Effects of migration on populations

Patrick Foley patfoley at csus.edu
Sun Dec 9 15:53:55 EST 2001

Paul and all,

My professional efforts in biological control consist of 1) Briefly
consulting with the USDA about the genetics of Biological control of
Yellow-star thistle (YST) in the late 1980's, 2) Writing up a couple of
grants to the USDA to undertake a DNA-level examination of Mediterranean
YST (Centaurea solstitialis) populations in order to introduce only those
insect control agents directly coevolved with YST. These were rejected by
USDA "scientists" on the grounds that protein electrophoresis was the wave,
not DNA, and 3) coauthoring a chapter with my late friend Charles Turner
(USDA) and others on biological control of weeds.

My conclusions from these experiences were that the US Federal government
was not serious about biological control (especially under Reagan and
Bush!), that it is a tricky and perhaps unwalkable line between introducing
lots of genetic variablity in your agents to guarantee success and avoiding
the evolution of host-switching  in the target region. I decided that in
most cases the dangers were great of uncontrollable biocontrol agent
evolution. And I changed the focus of my work accordingly.

I do not sell, nor am I knowledgeable about commercial releases of
biological control agents. I am sympathetic with the aims of these releases
(as I am with the aims of butterfly releasers). I suspect they have not
thought through what they are doing, and were I involved in that field I
would probably bug them as I do you. I doubt that many butterfly releasers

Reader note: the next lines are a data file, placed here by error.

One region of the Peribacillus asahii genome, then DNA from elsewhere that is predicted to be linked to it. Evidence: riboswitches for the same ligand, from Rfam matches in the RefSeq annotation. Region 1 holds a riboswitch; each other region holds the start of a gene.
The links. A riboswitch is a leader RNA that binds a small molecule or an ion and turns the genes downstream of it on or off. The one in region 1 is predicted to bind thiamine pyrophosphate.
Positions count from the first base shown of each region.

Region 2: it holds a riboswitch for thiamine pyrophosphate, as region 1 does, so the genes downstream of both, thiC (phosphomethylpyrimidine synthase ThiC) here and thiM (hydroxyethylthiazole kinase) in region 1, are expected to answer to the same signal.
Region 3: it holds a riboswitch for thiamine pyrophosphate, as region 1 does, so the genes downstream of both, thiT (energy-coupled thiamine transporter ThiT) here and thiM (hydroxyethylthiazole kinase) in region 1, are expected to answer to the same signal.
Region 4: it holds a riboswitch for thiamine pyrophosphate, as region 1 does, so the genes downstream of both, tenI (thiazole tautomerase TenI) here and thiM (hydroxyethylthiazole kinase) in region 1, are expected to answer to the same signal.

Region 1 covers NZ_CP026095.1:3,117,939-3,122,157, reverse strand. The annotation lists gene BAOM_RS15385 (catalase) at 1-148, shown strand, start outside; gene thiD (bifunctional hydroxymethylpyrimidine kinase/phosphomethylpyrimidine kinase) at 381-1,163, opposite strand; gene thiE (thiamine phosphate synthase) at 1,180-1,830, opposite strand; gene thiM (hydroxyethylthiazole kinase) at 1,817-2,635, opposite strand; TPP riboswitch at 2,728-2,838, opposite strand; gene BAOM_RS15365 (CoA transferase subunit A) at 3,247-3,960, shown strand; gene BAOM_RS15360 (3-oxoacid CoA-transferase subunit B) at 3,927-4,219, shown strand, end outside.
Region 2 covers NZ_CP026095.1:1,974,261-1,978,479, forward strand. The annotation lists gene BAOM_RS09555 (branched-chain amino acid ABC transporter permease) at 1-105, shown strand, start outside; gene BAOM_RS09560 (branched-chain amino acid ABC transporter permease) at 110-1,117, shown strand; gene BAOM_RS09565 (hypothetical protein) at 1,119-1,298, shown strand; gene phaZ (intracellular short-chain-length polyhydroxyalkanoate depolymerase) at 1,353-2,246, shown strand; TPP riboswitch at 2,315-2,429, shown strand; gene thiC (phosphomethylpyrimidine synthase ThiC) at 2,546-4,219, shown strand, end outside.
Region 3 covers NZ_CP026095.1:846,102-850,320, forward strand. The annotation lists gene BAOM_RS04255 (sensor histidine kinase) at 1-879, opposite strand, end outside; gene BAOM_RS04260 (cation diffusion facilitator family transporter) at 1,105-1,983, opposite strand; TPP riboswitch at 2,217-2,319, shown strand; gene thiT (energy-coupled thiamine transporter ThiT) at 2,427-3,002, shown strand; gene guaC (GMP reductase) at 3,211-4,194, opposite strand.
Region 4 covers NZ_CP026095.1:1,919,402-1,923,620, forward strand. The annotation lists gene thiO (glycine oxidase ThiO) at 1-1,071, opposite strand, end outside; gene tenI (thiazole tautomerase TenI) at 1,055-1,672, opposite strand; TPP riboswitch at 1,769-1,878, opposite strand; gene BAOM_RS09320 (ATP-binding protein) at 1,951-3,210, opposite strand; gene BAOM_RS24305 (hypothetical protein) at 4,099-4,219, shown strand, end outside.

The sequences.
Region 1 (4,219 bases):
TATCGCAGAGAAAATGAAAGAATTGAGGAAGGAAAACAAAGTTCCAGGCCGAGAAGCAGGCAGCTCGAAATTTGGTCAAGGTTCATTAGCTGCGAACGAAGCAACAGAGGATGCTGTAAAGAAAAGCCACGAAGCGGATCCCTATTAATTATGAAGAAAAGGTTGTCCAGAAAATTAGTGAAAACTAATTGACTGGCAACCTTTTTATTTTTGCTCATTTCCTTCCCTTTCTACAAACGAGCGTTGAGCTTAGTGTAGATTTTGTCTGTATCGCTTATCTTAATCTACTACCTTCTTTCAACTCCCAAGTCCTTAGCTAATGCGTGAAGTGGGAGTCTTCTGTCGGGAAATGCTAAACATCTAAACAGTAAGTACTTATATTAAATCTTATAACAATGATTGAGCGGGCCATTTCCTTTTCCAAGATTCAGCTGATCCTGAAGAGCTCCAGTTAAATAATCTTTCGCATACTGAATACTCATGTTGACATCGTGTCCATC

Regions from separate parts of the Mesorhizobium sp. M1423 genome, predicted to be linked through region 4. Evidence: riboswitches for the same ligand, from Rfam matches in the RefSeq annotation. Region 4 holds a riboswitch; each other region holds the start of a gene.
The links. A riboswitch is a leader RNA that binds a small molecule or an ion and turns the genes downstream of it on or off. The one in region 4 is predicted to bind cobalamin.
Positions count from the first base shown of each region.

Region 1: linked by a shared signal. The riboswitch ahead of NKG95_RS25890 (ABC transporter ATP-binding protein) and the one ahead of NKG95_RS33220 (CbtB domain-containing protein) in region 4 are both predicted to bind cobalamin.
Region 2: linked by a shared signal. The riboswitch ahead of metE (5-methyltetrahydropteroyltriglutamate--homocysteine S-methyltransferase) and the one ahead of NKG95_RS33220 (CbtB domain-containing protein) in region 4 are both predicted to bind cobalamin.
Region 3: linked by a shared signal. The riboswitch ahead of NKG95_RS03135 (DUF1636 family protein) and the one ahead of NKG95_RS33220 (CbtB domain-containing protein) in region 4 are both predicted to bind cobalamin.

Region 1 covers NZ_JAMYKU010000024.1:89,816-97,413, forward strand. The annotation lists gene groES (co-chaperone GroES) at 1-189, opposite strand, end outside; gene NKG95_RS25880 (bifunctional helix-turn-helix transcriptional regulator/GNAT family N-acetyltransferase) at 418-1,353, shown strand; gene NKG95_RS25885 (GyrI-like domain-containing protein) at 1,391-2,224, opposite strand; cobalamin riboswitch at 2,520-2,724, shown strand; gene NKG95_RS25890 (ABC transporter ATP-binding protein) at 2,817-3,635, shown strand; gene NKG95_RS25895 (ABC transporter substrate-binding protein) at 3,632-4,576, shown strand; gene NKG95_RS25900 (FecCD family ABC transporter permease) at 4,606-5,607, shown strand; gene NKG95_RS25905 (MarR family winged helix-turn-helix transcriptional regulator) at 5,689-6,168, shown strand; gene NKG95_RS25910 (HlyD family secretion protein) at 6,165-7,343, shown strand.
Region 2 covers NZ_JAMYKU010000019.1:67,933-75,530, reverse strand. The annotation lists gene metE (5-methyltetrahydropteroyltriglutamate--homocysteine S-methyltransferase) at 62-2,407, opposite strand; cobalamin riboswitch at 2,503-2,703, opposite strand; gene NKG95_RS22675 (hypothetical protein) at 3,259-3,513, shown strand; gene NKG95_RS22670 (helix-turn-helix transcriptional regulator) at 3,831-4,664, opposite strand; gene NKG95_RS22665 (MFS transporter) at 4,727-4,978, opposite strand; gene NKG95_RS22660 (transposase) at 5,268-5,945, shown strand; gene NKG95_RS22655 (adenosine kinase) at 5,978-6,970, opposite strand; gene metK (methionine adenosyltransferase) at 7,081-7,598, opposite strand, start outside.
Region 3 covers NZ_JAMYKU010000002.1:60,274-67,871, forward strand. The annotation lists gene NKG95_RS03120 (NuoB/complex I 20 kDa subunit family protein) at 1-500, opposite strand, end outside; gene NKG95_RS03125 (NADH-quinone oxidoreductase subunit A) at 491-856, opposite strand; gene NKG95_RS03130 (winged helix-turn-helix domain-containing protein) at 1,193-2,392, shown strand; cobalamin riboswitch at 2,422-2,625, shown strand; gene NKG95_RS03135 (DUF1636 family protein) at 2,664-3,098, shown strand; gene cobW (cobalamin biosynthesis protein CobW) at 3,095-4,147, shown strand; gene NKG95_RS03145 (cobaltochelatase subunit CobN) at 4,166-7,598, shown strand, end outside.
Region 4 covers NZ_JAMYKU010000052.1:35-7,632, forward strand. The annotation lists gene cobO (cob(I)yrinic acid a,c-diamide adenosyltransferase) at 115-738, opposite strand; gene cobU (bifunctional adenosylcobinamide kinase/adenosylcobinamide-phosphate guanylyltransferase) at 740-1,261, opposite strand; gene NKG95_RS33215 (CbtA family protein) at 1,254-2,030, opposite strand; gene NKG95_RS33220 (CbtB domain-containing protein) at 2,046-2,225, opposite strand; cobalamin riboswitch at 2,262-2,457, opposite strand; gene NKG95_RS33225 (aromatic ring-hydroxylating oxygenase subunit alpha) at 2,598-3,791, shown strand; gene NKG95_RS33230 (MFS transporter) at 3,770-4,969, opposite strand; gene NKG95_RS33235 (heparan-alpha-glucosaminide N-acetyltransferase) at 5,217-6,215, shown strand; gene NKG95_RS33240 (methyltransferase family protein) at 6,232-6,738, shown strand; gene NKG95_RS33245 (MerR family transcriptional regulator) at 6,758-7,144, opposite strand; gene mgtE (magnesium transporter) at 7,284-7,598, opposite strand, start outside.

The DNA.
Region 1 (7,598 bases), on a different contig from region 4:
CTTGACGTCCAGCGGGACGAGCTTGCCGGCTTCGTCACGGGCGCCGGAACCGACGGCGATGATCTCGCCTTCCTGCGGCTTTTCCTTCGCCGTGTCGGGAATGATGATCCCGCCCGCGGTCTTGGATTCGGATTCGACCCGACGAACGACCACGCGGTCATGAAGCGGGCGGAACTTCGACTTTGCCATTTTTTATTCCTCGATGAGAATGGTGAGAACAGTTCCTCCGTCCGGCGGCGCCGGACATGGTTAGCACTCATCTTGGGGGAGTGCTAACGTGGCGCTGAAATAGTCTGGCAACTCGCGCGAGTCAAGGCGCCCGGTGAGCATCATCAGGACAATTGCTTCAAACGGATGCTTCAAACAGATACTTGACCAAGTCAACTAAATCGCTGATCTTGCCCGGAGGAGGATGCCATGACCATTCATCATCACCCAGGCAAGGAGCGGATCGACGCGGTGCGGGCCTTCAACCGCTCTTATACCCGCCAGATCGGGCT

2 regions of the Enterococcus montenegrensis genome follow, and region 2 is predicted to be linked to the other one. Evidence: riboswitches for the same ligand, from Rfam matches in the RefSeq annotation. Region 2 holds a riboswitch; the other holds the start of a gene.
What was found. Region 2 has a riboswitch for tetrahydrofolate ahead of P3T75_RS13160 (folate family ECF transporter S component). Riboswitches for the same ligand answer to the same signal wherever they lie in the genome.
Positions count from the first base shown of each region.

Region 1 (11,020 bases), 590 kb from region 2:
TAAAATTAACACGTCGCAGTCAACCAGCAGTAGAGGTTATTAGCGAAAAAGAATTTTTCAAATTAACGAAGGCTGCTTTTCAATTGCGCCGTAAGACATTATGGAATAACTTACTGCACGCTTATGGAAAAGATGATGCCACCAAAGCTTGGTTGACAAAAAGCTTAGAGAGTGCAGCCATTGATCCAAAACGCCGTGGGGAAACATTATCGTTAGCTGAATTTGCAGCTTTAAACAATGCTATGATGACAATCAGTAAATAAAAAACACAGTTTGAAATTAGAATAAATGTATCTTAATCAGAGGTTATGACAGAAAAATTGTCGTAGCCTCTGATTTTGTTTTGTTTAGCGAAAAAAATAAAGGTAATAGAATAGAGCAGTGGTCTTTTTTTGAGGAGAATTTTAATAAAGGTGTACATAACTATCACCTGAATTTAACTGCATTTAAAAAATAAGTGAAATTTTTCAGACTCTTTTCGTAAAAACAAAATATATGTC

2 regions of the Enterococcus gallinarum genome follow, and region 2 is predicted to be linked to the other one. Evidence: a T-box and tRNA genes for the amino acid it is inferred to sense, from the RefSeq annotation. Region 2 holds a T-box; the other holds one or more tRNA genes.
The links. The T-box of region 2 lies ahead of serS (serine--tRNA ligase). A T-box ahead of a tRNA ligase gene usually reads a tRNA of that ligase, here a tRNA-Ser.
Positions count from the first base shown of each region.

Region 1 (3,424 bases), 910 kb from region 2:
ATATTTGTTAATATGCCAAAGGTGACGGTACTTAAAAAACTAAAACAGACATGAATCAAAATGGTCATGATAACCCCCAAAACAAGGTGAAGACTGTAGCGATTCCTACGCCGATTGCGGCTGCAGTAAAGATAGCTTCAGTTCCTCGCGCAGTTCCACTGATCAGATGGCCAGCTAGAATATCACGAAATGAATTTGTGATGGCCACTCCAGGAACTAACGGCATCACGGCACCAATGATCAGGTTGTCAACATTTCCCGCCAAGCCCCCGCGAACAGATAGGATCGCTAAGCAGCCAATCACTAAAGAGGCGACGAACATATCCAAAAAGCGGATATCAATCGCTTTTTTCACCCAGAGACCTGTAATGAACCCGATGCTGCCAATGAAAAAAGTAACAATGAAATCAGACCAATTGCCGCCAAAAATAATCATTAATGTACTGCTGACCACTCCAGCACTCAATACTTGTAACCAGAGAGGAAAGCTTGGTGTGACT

take the potential effects on their species seriously or they would be
supporting research on the problem.


Paul Cherubini wrote:

> Pat wrote:
> > If indeed, the mating in Mexico is panmictic for the Eastern
> > Monarchs, then humans shuffling genes within that region
> > will have no long term effect. There we are agreed.
> > Are butterfly breeders careful not to ship across the
> > continent? Or are we only concerned here with shipments
> > from Maine to Minnesota. In which case we are wasting the time of
> > everyone from other states and countries.
> Yes we only concerned here (for the moment) with shipments
> from Maine to Minnesota or vice versa. Specifically, Dr. Karen
> Oberhauser wrote:
> "If shipping monarchs from Minnesota to Maine has even the slightest
> chance of disupting genetic structure, or of making it difficult to
> study that structure, I don't think we should do it."
> and
> "If releasing monarchs near endangered plants has even the slightest
> chance of hurting those plants, we shouldn't do it."
> Pat, I was just interested in knowing if you or anyone might be able to
> provide us with a reasonable MATHEMATICAL model that might
> demonstrate the scientific validity of Dr. Karen Oberhauser's concerns.
> With regard to your question:
> > Are butterfly breeders careful not to ship across the
> > continent?
> Many breeders don't feel there is a scientifically legitimate reason
> to be careful about this. We already know from tagging studies that
> monarchs released in the Rocky Mountain states cross the continental
> divide in both directions and end up at overwintering sites1800 miles
> apart regardless of natal origin or whether they were farm reared or
> wild caught.  Here is what farm reared monarchs did after release:
> http://www.mindspring.com/~cherubini/ALB.JPG
> http://www.mindspring.com/~cherubini/PAO.JPG
> http://www.mindspring.com/~cherubini/EVA.JPG
> http://www.mindspring.com/~cherubini/SC.JPG
> I have a question for you since you have some background in
> biological control:  Are the big biological insect control houses
> that breed tens of millions of green lacewings, praying
> mantids, etc, careful not to ship across the continent?   Because
> of the lack of panmictic mating in these insects, isn't it
> extremely likely there are genetic differences between California
> lacewings and the lacewings that would naturally occur
> in, say, a Texas pecan orchard?
> Best regards,
> Paul Cherubini
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